The PhocusWright Conference is under way in Scottsdale, Arizona. The top executives of the online travel world have gathered to talk strategy and take a collective look at where the industry is moving in the coming year. But, before the bigwigs start noodling, a day is dedicated to new startups and companies that are breaking new ground in Internet travel.
Thirty innovators each were given 11.5 minutes on stage to present their ideas and new websites and face a gauntlet of questioners from the country’s top travel management companies and venture capital organizations.
Needless to say, tensions run high as these innovators strut their stuff on stage and then face tough inquisitors. The experts announced winners, but here are some of my initial thoughts on a handful of participants.
This company has been around for a few years. Its initial translator software won awards in previous years. This year they have added a “Slang Slider” that allows various types of responses to questions. For instance, in Italian, the slang slider will allow you to tell the waiter that the meal was good by simply saying, “Buonissimo” or, “It was so good I’m licking my mustache.” It also features flash cards for learning in advance, a link to a human translator for times when difficulties arise and voice-to- voice translations.
These guys are branching out beyond travel and selling to the likes of Home Depot to allow salespeople to speak with non-English-speaking clients. Good idea.
Amadeus Featured Results
I’m not sure I like this idea. It is based on the “Paradox of Choice.” In other words, when consumers have too many choices, they tend to shy away from making a decision. So, rather than providing 200 or so flight choices for an itinerary query, Amadeus uses an algorithm that selects only four options — the cheapest flight, fastest flight, the most popular flight and a sponsored flight.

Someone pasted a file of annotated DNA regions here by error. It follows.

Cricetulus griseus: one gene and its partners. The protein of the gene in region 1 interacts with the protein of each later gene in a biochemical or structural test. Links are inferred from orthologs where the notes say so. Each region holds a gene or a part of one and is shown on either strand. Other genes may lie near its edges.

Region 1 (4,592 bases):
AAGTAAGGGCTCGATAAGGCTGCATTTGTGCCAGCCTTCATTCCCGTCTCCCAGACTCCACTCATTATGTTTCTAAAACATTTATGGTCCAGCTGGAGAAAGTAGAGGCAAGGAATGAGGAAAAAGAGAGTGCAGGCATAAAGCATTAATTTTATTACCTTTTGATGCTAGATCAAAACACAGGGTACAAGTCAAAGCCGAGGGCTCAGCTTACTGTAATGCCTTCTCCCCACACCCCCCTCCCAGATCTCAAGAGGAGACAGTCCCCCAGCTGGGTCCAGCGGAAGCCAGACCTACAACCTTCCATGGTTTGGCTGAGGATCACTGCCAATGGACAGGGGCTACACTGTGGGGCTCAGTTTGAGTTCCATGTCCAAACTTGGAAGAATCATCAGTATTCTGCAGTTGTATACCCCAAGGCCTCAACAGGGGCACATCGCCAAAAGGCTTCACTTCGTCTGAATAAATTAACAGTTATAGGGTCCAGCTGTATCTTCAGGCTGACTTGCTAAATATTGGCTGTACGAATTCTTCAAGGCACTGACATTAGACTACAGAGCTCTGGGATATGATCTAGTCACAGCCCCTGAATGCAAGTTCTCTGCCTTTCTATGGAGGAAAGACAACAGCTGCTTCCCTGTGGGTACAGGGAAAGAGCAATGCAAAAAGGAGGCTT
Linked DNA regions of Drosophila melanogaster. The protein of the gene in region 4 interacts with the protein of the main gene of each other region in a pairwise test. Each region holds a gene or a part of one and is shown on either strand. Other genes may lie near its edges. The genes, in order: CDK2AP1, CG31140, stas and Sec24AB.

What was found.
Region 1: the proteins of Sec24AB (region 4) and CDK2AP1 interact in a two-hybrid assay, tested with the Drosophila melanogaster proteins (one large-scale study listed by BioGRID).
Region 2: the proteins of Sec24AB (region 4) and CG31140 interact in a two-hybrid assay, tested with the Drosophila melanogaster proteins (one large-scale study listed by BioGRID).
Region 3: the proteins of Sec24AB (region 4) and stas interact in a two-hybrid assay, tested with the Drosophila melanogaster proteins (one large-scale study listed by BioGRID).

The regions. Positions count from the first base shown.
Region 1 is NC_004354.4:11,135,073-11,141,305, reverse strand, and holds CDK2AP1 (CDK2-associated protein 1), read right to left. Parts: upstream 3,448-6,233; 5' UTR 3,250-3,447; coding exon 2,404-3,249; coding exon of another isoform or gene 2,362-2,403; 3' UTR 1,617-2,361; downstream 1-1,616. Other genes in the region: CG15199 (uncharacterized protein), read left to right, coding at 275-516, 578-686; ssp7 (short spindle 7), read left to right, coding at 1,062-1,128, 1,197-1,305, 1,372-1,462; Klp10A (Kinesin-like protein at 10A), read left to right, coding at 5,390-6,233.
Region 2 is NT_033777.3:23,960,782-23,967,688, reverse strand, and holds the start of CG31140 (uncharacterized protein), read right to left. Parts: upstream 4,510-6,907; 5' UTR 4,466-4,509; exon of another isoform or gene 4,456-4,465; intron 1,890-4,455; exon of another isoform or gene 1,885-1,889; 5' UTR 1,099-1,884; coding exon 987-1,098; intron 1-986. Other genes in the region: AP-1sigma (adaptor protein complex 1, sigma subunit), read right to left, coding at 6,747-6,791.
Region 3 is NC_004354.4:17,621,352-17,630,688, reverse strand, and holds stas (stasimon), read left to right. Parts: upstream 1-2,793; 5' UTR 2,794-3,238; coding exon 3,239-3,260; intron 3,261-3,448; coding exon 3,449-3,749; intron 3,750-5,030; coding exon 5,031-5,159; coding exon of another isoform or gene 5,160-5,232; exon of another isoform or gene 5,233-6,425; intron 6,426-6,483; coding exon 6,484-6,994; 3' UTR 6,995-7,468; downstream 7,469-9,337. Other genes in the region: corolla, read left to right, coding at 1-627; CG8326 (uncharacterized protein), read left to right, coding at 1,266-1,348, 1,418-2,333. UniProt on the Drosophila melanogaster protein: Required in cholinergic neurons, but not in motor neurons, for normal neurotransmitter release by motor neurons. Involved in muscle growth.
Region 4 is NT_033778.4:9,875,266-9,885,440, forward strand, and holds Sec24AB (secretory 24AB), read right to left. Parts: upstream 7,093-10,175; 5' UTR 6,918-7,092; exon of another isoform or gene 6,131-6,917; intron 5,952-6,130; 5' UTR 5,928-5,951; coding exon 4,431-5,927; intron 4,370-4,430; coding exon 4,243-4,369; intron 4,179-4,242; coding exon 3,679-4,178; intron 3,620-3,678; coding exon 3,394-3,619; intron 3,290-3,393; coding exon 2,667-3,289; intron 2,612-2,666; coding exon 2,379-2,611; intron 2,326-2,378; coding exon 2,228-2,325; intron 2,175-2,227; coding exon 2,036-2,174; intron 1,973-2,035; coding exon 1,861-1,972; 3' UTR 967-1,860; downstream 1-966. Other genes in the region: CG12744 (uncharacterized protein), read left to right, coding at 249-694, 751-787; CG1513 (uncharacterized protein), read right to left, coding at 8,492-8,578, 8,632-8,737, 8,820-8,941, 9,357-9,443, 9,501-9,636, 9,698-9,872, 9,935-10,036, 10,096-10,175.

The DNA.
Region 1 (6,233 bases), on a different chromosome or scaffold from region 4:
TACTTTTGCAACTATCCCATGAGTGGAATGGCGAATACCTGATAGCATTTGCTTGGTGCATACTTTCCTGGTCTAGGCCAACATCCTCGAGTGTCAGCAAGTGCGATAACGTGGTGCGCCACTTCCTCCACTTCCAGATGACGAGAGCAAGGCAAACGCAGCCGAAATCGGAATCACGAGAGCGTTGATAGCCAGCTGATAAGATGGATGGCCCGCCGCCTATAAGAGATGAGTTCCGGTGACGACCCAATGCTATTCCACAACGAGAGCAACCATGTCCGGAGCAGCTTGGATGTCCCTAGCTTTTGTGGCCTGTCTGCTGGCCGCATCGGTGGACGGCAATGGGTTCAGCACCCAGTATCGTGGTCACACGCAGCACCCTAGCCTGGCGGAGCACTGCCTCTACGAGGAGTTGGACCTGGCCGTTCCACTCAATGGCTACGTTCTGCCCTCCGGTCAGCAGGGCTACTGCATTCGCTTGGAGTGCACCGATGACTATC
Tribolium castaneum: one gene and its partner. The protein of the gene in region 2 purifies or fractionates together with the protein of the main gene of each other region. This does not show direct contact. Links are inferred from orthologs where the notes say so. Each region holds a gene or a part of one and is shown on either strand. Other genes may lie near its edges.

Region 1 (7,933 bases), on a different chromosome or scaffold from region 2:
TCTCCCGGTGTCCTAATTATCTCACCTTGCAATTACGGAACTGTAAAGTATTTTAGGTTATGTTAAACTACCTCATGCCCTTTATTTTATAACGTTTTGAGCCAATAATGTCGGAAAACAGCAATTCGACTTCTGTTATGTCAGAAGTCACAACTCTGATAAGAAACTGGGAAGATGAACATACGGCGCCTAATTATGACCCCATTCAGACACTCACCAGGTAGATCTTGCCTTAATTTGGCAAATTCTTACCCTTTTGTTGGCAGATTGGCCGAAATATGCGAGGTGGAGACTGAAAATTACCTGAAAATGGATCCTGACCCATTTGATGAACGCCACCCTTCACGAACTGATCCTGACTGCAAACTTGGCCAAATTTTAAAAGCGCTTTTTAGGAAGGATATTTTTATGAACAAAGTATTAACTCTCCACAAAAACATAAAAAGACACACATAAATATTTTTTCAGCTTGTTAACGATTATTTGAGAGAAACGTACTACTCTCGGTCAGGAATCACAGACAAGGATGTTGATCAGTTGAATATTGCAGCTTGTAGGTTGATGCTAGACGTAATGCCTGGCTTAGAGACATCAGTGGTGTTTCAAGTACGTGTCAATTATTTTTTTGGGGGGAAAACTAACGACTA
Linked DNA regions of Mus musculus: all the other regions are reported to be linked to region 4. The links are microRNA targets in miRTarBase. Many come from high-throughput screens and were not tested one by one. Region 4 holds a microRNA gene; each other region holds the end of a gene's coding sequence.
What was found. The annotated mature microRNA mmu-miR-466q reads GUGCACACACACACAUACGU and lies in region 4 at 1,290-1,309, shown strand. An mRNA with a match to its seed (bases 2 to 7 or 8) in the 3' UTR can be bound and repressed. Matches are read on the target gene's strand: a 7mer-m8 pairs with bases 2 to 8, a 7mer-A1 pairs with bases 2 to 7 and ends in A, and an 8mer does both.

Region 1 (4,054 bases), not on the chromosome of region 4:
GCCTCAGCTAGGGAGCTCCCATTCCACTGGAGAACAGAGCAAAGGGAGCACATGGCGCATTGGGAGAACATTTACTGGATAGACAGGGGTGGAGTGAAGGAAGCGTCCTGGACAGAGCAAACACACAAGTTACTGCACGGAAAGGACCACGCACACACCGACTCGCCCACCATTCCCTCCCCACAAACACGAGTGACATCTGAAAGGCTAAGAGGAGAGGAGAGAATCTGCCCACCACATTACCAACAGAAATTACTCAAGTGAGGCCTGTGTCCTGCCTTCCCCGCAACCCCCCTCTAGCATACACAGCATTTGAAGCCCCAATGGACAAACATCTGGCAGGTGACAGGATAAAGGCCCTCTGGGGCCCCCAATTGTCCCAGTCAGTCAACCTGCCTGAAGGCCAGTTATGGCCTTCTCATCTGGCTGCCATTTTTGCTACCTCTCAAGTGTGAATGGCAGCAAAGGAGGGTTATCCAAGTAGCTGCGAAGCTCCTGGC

Consumers who want more choices can click through to the normal search results, but Vayama.com, which has been testing this technology, says that purchase conversions have gone up 16 percent. Is less really more?
Minitime, which launched this week, is a new family-travel website that allows families to make recommendations and write reviews of destinations, attractions, restaurants and lodging based on specific ages of children.
Anyone who has traveled with kids knows that what is appropriate and enjoyable for a 3-year-old isn’t of interest to a 9-year-old. The concept is good; now we’ll see if families respond to their recommendations and, more importantly, submit their own recommendations.
This is strictly a mobile-only app-based company. Download the app and then wehostel allows travelers to make on-the-go hostel reservations with the added kicker of having a chance to connect with other travelers via the app through Facebook or find friends.
This website started life as a non-profit that connected travelers. They now have more than five million travelers listed in more than 93,000 cities around the world. It is the ultimate site for meeting locals around the planet.
When I first heard the presentation, I wasn’t sure where couchsurfing was a version of AirBnB that rented couches or simply a social network. It seems to be a blend of the two, however, the locals who participate in couchsurfing.org do not do it for the money; they do it for the experience of meeting travelers from around the world. They expect conversation, maybe the chance to dine together or share an activity and, in return, provide a unique locals’ point of view in their town and, perhaps, a couch to crash on.
Travel the world and stay with friends you haven’t yet met.